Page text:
Bob Carr is probably the most “unconventional, original
political leader” in Australia,
wrote Bernard Lagan in The Bulletin in 2002.
“Maybe the wackiest, probably the funniest, possibly the most diligent,
certainly the most widely read.” The son of a train driver, Robert John Carr was
born in Matraville NSW in 1947 and educated at the University
of New South Wales, graduating with
a Bachelor of Arts majoring in history.

He entered the NSW Legislative Assembly as ALP MP
for Maroubra in 1983, becoming Opposition Leader after Labor’s 1988 defeat.
After losing a tight election to Nick Greiner’s coalition government in 1991,
he became premier in a comfortable victory in 1995, winning comfortably
again in 1999 and 2003. Before his entry into politics, he was a journalist for
the AM program, ABC Radio and later wrote for The Bulletin.

“Books, knowledge, learning,” have taken Carr on his journey,
says Lagan, again in The Bulletin. They’ve “fed and made him” leading him out of Matraville to University,
to journalism and eventually to politics. They
were even how he met his wife, Helena, when he swam up to the pretty
Malaysian-born economics student 32 years ago and asked the name of the book
she was reading beside a pool in Tahiti.

His love of books is evidenced in his collection of speeches
and writing, Thoughtlines,
in which he analyses Marcel Proust’s epic In Search of Lost Time, recounts his
political inspiration and previews his own unfinished novel Titanic Forces. This is
the work not only of “a sharp brain, but of an enthusiasm that has kept its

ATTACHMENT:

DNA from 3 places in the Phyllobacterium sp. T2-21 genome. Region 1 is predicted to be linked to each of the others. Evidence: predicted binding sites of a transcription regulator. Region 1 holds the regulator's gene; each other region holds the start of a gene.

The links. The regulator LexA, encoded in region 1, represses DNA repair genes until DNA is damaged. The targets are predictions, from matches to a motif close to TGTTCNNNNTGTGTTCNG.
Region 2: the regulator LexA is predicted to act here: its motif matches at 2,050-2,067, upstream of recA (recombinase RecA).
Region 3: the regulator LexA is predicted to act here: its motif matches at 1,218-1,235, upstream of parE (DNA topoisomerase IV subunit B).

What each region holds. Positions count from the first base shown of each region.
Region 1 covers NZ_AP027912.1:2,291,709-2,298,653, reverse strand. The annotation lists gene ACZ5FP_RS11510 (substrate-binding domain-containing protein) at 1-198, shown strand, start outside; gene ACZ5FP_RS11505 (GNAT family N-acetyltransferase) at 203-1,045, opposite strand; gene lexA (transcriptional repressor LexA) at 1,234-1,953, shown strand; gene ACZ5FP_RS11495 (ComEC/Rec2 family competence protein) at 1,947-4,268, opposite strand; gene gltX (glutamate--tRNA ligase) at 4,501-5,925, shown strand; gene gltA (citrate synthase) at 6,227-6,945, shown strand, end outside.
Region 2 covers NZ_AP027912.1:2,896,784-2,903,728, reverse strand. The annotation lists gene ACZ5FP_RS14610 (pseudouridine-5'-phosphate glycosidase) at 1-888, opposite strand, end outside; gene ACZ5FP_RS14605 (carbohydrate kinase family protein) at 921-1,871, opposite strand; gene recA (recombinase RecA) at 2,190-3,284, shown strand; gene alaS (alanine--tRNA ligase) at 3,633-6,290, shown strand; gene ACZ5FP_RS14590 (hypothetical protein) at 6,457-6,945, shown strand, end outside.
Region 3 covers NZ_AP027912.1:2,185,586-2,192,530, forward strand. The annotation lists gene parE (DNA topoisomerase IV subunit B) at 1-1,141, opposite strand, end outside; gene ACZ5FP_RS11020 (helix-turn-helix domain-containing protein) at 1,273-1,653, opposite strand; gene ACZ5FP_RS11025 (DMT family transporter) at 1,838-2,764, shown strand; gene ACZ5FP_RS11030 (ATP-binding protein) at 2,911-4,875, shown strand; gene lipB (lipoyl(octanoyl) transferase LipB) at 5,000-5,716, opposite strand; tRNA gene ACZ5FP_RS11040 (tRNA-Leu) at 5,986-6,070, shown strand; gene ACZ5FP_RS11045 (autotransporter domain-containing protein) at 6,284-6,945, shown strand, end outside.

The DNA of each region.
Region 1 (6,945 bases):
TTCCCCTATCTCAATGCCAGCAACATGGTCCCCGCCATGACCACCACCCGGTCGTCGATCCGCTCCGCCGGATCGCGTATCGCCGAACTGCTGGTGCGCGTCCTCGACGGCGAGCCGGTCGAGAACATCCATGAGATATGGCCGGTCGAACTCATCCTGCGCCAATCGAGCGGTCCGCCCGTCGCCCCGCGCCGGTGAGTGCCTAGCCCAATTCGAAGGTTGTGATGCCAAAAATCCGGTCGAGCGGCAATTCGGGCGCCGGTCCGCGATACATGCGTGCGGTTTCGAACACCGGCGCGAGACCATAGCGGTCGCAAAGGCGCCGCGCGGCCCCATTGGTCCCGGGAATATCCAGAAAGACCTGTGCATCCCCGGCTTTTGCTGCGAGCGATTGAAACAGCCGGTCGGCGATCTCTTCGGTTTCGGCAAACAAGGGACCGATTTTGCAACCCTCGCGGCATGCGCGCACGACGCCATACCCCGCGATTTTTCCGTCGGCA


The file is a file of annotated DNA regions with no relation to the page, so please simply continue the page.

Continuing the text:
youth,” says Peter Pierce
in The Sydney Morning Herald – enthusiasm for the Labor Party, for political
action and for Australia.

In politics, Carr has displayed a breadth of vision on issues
ranging from social justice, to heroin injecting rooms,
to the environment. In 2000, when the Southern Forest Agreement was pushed
through, the avid bushwalker declared the huge conservation win (that
would create a 350km corridor of national parks) was the reason “why I am in politics.” The
Carr Government also supported the Kyoto
protocol.

He is also known to admire his predecessor Neville Wran – who he
displaced as the longest continuously serving premier in NSW history in
May this year – for his
decision to walk out of the job while his government was still in
office, says Lagan
thus avoiding “the very trying experience” of defeat.

Read More:Bob Carr: The Reluctant Leader, biography by Marilyn Dodkin (University of New South Wales Press, 2003) – based on Carr’s private
diaries; Bob Carr – A Self-Made Man, biography by Andrew West and Rachel Morris (Harper Collins, 2003); Bob Carr in conversation with Tom Stoppard at the 2004 Sydney Festival.

Peter Fray

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